Sugar is an essential component of beer. Without fermentable sugar in the wort, there would be no alcohol. Most of the sugar in a beer ferments out, with a little being left behind for body and flavor. But balance is critical, and there are several reasons that a beer might come across as being too sweet. If your homebrew tastes too sweet you may want to take a look at these tips so that you can avoid ending up with home brew beers that finishes too sweet.
- Use more hops. Hops provide bitterness, which helps balance out a beer’s sweetness. Maybe your homebrew recipe just needs a little more hops added early in the boil?
- Mash low. When brewing all-grain, starch conversion takes place between about 148° and 160° Fahrenheit. At the higher end of the scale, fewer fermentable sugars are produced than at the low end. If your homebrew tastes to sweet, try mashing in the 148-150˚F range to create a more fermentable wort and ultimately a drier beer.
- Use less crystal/caramel malt. Crystal and caramel malts contribute significant sweetness to your homebrew, including unfermentable dextrins that simply won’t convert into alcohol. A reduction in the percentage of crystal malts will help if your homebrew tastes too sweet.
- Replace pale malt with pilsner. Similar to crystal malts, pale malt has more sweetness than pilsner malt, so when selecting a base malt for all-grain brewing you may want to go with pilsner over pale. Certain styles of beer, such as dry lagers and Belgian ales, may benefit from using pilsner malt as the base malt.
- Use simple sugar. Adjunct sugars like corn sugar and cane sugar ferment out almost 100%. Though contrary to what your might expect, using sugar to reach your original gravity will increase the overall attenuation of your beer. If your homebrew tastes too sweet this will help. Exception: lactose sugar is unfermentable and will make your beer more sweet.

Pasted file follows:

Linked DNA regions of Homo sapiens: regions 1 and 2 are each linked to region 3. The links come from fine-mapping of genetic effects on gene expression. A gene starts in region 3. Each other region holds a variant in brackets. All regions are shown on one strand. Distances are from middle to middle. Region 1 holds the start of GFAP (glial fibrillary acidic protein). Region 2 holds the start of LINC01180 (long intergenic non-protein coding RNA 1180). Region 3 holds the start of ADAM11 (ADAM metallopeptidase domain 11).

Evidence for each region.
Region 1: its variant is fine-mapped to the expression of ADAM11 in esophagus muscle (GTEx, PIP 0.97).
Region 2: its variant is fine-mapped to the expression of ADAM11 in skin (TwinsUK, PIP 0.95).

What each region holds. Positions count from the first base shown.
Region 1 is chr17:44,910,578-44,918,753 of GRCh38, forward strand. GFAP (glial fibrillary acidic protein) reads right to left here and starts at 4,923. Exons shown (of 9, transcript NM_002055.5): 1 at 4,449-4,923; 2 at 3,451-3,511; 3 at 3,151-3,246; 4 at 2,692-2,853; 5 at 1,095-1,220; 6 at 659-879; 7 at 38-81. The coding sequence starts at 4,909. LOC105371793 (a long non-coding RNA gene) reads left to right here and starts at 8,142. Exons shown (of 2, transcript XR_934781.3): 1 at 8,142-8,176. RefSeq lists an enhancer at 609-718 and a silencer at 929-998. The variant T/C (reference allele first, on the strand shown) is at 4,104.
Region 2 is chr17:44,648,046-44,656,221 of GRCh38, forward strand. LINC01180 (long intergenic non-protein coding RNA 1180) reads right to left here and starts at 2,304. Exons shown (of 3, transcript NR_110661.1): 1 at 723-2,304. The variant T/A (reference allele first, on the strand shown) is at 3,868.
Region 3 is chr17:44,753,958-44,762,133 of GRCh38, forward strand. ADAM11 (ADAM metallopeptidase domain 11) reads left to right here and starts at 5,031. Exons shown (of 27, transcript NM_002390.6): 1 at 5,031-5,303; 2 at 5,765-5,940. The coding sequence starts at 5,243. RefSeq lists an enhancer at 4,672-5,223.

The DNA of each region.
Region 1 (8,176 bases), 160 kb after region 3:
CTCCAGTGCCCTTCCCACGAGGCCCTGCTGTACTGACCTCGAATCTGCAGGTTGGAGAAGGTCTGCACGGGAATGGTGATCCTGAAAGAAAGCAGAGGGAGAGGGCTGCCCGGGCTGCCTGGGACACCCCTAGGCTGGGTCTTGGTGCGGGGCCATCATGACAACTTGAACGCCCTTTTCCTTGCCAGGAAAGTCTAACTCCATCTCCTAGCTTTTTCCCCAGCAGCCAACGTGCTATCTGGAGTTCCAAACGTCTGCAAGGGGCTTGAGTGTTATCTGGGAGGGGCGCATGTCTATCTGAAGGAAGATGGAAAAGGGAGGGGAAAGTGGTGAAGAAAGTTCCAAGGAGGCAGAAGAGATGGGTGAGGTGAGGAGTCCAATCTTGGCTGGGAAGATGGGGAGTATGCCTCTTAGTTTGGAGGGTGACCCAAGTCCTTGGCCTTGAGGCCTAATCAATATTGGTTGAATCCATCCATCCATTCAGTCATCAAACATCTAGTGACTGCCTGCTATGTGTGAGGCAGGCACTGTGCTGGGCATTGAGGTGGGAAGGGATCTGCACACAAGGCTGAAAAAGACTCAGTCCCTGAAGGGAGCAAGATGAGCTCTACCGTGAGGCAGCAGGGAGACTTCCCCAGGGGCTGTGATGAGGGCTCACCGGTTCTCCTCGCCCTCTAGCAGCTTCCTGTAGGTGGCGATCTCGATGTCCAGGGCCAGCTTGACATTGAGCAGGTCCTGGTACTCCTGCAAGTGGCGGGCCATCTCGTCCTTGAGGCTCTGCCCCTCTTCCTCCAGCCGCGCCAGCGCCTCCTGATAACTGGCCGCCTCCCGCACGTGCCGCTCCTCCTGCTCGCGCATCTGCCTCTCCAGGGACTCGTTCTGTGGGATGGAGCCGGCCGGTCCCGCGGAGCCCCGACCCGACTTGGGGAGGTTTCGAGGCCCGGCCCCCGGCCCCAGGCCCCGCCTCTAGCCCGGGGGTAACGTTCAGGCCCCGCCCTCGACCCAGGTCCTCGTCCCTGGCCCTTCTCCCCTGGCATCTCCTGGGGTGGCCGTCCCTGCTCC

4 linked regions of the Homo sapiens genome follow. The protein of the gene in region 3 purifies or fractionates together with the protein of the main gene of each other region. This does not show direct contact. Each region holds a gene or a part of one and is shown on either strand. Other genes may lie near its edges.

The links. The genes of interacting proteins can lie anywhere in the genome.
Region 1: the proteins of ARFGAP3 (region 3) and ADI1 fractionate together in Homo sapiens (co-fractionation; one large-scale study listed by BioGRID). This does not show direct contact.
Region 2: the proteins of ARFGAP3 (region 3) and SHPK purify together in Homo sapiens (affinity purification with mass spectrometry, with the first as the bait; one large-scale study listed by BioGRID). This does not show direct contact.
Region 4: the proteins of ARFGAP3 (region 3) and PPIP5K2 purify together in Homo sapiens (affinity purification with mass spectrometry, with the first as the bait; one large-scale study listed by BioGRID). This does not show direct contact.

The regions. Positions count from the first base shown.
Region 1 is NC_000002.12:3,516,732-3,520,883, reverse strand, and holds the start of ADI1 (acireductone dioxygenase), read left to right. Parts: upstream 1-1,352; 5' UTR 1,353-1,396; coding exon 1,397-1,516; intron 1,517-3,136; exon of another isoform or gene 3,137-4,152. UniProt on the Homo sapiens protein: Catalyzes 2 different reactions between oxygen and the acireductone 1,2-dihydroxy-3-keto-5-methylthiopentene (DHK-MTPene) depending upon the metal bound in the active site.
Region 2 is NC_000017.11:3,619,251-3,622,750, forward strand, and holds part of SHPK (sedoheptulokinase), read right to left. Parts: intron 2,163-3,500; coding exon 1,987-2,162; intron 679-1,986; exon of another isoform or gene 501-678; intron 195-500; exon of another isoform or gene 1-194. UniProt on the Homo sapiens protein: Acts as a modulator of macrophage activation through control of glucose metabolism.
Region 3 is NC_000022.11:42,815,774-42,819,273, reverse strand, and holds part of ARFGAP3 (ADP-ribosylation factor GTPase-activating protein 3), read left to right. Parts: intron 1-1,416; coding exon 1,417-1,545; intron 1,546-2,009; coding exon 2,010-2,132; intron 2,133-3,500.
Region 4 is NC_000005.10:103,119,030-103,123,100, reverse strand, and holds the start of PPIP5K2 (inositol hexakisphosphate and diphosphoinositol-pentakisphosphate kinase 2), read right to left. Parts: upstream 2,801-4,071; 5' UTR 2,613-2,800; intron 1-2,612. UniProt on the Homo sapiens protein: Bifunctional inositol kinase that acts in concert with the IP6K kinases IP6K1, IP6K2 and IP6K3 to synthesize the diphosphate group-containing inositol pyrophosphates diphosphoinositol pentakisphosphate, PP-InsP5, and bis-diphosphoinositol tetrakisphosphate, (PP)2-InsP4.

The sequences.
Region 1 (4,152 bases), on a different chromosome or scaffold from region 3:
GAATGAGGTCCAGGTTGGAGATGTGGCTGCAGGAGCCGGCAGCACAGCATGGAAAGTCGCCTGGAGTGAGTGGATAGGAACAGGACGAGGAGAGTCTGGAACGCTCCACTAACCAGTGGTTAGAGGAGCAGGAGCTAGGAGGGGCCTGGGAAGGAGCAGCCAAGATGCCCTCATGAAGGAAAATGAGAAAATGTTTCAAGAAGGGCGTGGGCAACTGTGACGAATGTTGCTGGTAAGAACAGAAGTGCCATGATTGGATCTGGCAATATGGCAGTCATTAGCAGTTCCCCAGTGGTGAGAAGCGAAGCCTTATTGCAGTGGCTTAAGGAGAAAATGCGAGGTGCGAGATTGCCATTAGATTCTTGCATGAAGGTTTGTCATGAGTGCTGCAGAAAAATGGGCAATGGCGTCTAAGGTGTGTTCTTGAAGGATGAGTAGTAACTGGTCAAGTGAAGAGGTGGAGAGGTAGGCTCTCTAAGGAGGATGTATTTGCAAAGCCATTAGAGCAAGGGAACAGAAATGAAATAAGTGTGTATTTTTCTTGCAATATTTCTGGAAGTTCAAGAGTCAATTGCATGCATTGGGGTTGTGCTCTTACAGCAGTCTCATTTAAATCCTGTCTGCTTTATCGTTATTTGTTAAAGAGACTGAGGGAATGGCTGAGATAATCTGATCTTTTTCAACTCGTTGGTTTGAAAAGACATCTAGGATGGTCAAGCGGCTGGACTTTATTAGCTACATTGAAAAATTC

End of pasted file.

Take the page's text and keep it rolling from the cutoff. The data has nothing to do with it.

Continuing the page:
- Check your fermentation. Residual sweetness may be caused by an incomplete or stuck fermentation. Use your hydrometer to determine whether you have reached your target final gravity. If your gravity ends up too high, try using a yeast starter, yeast nutrient, or a different yeast strain.
- Check your yeast strain. Some strains of brewer’s yeast are more attenuative than others, meaning that they ferment a larger percentage of available sugars. If your homebrew tastes too sweet, maybe a different type of yeast is in order.
- Reduce your boil time. An extended boil may result in reactions that increase sweetness in your brew. Similarly, an intense boil may cause caramelization or Maillard reactions. Take it down a notch to see if that reduces residual sweetness.
Have you ever made a home brew beer that finished too sweet? What did you do to correct the problem?
David Ackley is a beer writer, brewer, and self-described “craft beer crusader.” He holds a General Certificate in Brewing from the Institute of Brewing and Distilling and is founder and editor of the Local Beer Blog.